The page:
Stock Prediction using Decision Tree: Risk Management

This post is the last one of a series on using decision tree for stock prediction. Here are the first, second, third and fourth posts. This final post is dedicated to the risk management part of the system.

At this step, we have as input a list of transactions containing the ticker name (e.g. “MSFT US Equity” for Microsoft, etc.), the date of transaction and the quantity. As the system is “long only”, the quantity is always positive (+1 means buy one stock).

The risk management is informally defined here as a way of managing a portfolio by closing it in certain specific situations. In this system, a simple take-profit/stop-loss at the portfolio level is used. Every day, a number of transactions are carried out. All transactions in the same day are gathered in one portfolio. At any time, the portfolio return is calculated to check for both the take-profit and stop-loss limits. If the portfolio return reaches the take-profit (e.g. +5%) or the stop-loss (-20%), it is closed.

In addition, each portfolio is subject to a maximum number of days of conservation. When this number of days is reached, the portfolio is closed. To find the best values for the take-profit, stop-loss and number of days of conservation, a three-dimensional grid search is performed. Note that there is nothing to prevent the system from overfitting at this step of the methodology (unlike the decision tree step that uses cross-validation). This could of course be improved.


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Comments Icon5 comments found on “Stock Prediction using Decision Tree: Risk Management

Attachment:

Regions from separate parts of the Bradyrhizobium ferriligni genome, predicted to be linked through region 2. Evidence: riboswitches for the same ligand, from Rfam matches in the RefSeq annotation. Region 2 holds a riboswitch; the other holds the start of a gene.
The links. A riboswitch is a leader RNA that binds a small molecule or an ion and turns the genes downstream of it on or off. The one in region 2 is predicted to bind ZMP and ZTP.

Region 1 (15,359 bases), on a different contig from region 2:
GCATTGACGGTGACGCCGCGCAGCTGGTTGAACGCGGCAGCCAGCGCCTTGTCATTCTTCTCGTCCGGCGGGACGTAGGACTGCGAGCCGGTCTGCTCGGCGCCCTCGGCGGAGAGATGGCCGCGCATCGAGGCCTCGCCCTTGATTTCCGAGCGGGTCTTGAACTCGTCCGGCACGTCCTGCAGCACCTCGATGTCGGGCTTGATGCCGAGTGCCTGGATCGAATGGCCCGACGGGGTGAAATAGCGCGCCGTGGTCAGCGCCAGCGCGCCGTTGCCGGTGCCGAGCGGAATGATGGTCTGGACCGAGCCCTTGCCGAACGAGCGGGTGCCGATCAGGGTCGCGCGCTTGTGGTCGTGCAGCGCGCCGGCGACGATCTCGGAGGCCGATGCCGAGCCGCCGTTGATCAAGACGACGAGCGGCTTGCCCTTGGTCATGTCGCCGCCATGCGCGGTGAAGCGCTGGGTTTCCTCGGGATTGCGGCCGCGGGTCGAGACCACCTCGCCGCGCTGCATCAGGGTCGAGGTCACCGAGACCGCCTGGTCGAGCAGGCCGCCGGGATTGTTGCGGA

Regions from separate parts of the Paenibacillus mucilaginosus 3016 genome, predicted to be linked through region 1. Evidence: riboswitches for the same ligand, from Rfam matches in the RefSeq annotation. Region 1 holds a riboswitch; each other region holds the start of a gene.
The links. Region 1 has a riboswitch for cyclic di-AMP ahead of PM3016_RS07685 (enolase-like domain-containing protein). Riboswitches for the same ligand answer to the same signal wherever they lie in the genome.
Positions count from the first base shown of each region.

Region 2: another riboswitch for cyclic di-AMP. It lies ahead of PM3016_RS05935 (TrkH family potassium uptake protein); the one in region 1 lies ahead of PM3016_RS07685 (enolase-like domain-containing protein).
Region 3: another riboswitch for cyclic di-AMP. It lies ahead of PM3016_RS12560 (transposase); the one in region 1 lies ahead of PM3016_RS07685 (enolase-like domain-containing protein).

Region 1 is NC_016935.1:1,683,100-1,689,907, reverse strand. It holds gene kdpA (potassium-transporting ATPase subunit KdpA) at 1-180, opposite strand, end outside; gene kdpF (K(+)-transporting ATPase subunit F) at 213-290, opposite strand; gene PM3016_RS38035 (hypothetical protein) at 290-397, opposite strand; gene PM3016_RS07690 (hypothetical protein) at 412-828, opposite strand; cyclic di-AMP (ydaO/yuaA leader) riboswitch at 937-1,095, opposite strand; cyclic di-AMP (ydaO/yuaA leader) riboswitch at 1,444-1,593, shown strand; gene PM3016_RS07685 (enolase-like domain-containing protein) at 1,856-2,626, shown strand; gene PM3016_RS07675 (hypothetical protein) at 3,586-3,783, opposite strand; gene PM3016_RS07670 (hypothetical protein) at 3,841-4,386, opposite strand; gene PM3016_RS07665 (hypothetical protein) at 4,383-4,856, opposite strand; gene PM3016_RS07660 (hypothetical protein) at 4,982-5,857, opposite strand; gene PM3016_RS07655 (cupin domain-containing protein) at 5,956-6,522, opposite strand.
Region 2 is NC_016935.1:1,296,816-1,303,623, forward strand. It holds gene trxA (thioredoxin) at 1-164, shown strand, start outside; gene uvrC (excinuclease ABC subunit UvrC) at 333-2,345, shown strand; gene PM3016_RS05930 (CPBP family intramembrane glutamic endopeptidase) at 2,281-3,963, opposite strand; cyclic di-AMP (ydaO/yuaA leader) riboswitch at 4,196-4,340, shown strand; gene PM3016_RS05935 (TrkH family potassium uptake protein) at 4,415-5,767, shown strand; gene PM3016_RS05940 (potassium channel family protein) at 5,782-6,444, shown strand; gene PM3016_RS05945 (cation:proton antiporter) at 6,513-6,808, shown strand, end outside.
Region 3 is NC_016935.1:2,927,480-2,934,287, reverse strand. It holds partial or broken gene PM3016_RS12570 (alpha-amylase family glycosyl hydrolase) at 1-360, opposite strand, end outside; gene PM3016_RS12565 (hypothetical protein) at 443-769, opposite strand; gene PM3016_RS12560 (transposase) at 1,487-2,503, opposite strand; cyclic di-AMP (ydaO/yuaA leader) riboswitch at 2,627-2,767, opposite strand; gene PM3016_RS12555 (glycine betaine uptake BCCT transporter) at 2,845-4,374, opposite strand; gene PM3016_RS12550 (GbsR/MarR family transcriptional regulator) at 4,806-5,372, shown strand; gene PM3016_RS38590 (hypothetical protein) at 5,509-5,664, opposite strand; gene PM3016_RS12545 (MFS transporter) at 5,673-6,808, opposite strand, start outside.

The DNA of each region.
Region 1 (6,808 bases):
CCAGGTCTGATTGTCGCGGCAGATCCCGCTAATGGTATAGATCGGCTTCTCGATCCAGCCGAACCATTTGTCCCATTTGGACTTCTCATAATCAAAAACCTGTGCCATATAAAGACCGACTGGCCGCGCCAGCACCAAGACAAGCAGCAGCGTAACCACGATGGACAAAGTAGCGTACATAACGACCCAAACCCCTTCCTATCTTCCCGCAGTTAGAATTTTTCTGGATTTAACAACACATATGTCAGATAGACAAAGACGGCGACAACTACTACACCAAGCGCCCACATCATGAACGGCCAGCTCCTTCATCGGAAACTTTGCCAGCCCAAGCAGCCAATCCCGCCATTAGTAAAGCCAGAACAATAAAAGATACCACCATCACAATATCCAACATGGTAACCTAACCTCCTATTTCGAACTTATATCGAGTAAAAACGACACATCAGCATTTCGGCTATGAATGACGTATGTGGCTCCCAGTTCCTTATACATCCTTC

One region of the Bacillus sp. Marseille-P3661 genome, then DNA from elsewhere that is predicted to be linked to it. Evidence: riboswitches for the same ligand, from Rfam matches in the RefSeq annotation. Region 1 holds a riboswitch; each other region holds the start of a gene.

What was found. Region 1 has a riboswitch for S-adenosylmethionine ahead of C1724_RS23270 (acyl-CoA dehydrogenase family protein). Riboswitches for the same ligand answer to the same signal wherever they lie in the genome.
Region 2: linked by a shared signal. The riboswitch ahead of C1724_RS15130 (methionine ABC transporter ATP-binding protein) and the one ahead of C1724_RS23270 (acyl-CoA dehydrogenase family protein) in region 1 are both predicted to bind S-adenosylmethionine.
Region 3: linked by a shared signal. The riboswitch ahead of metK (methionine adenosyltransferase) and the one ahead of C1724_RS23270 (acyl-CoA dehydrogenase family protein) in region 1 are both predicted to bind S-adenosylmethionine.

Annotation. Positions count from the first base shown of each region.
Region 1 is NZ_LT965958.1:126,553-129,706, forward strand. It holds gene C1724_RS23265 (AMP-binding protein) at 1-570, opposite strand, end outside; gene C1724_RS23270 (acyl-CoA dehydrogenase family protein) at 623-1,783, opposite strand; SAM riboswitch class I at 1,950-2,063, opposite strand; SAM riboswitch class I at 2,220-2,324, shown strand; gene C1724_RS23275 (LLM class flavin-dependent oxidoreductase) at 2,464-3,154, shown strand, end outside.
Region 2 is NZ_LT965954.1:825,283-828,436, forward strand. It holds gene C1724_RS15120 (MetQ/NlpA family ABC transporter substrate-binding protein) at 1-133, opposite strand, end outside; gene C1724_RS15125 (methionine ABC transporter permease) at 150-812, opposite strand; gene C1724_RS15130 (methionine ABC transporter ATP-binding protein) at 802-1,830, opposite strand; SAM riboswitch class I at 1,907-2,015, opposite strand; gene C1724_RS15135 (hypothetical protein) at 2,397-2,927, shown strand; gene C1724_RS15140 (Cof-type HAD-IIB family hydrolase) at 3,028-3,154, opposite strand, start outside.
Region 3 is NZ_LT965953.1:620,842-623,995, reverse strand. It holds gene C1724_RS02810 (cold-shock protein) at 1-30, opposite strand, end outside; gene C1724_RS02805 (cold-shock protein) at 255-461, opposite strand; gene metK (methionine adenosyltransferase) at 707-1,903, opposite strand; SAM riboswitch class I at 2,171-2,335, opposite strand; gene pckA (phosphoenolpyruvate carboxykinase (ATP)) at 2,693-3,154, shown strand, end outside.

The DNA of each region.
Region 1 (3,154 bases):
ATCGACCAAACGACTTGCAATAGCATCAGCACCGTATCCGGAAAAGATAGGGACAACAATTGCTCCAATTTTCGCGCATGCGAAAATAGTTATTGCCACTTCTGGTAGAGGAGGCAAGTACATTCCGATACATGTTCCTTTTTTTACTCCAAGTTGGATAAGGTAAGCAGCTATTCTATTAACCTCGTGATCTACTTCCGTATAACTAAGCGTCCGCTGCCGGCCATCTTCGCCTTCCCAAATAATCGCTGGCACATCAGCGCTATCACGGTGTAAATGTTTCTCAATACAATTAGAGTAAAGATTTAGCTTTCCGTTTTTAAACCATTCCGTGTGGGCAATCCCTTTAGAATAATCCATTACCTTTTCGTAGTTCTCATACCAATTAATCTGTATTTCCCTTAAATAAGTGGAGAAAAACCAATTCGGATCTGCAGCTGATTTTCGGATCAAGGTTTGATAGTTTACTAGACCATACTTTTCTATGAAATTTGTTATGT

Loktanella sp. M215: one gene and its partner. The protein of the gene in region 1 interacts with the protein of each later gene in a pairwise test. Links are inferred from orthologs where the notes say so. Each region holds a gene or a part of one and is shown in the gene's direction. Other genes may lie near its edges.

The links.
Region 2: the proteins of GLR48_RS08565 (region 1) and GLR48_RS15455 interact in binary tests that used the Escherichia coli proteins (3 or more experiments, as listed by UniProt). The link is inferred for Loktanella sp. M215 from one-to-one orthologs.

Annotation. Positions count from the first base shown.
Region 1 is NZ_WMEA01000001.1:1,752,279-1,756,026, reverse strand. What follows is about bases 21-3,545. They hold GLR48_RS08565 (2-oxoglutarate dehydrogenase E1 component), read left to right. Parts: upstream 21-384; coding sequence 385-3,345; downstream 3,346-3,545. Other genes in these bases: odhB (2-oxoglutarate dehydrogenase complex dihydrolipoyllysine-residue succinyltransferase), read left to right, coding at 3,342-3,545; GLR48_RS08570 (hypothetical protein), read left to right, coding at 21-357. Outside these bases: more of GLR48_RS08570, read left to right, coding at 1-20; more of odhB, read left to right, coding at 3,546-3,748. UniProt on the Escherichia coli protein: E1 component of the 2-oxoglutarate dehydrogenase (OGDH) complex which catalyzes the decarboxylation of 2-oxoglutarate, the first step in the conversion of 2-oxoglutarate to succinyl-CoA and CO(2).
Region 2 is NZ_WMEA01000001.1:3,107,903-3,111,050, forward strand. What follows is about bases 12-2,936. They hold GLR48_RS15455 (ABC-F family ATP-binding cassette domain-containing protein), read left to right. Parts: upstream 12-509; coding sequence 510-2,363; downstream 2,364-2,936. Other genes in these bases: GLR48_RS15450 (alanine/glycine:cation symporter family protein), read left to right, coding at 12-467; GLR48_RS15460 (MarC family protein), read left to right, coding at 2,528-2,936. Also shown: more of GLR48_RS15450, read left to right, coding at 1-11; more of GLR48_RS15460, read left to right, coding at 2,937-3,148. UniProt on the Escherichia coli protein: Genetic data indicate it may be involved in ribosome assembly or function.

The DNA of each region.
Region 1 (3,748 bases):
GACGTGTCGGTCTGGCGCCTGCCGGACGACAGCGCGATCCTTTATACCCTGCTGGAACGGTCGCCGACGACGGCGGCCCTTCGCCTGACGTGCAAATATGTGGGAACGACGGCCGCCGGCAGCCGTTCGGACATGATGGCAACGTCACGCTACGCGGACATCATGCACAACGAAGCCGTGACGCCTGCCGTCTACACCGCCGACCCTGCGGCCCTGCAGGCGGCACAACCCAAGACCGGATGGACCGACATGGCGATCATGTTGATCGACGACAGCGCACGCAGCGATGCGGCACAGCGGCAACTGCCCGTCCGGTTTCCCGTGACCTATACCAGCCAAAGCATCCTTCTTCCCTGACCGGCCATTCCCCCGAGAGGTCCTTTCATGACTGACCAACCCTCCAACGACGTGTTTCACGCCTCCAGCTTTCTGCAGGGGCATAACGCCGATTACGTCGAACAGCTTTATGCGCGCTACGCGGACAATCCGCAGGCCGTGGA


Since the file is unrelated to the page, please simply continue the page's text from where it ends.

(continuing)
1. hi,
    I’m new to data mining.can any one help me to work with stock prediction.i don’t have a clear idea about the stock prediction algorithm.provide me some useful links or methodologies.mail me is id is

  2. Can I get a list of articles related to this topic as well?
    Also, what tool(s) are you using for this task?
    Do you have any suggestions for which learners are best suited to this task?
    Are you using any feature selection to ascertain the value of the indicators you have chosen?


  3. @mark: I had these articles when I was working in finance. I think the easiest is that you try to get a copy of “data mining in finance” (the book contains many article references).

    Regarding the tools I was using R (rmetrics library). I had only tried decision tree. But I think, you should try to work with time series techniques. Using decision tree, the features where implicitly selected by the tree, so no, I wasn’t using any other feature selection technique.

    Hope this helps.

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